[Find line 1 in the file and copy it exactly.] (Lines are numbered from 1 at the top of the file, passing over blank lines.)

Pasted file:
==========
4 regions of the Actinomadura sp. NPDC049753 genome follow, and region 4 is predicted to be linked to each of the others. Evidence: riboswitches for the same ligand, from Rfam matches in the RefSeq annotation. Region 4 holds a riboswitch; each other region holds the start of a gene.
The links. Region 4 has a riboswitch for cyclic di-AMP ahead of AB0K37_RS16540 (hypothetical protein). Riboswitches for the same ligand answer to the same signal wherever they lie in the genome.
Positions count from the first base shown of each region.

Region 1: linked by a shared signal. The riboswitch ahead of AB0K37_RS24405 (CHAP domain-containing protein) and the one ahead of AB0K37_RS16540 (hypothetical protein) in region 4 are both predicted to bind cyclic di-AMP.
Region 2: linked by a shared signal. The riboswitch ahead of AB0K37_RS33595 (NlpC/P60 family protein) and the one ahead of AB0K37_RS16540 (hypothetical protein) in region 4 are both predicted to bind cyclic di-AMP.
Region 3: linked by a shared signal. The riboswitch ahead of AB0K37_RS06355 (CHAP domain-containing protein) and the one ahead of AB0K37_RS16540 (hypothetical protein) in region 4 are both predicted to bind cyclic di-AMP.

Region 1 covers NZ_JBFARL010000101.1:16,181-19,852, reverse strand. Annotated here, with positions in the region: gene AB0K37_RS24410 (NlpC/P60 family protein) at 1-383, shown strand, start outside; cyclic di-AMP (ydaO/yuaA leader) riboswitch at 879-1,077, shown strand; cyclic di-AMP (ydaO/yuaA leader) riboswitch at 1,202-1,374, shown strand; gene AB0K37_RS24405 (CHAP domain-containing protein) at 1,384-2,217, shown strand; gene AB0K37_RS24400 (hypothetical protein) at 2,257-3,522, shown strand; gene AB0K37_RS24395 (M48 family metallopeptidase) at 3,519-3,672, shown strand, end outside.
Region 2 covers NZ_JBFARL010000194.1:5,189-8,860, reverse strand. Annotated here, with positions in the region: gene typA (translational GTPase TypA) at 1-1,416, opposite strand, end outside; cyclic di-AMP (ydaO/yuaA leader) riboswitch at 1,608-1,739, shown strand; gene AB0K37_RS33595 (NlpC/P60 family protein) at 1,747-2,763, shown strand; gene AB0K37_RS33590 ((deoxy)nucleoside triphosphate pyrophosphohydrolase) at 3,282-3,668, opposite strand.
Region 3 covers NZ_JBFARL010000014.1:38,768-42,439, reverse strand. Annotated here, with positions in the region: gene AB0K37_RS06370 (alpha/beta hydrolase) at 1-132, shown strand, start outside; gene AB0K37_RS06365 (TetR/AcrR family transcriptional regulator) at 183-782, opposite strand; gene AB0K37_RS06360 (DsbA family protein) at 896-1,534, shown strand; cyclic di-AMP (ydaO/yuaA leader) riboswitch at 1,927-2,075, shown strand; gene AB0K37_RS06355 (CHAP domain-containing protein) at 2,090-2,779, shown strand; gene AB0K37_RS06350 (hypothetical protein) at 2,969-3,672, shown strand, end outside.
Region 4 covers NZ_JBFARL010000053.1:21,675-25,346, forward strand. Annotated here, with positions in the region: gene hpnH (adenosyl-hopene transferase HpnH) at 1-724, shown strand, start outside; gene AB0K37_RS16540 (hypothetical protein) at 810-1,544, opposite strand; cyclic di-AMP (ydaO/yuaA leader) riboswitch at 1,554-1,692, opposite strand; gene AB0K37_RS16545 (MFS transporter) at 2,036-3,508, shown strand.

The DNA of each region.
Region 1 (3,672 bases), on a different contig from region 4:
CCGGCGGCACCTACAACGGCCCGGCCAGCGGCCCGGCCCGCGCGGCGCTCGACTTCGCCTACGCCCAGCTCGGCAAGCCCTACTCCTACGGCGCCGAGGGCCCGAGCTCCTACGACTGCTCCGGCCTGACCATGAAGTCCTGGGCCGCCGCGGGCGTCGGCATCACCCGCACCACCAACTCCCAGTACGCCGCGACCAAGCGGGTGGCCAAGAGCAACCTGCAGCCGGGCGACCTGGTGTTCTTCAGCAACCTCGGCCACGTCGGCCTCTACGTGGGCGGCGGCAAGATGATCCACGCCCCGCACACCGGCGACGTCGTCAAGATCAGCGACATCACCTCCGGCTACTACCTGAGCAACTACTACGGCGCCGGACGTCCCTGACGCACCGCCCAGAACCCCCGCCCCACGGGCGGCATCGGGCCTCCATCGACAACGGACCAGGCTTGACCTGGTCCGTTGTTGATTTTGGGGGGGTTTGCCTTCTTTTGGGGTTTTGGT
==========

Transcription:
4 regions of the Actinomadura sp. NPDC049753 genome follow, and region 4 is predicted to be linked to each of the others. Evidence: riboswitches for the same ligand, from Rfam matches in the RefSeq annotation. Region 4 holds a riboswitch; each other region holds the start of a gene.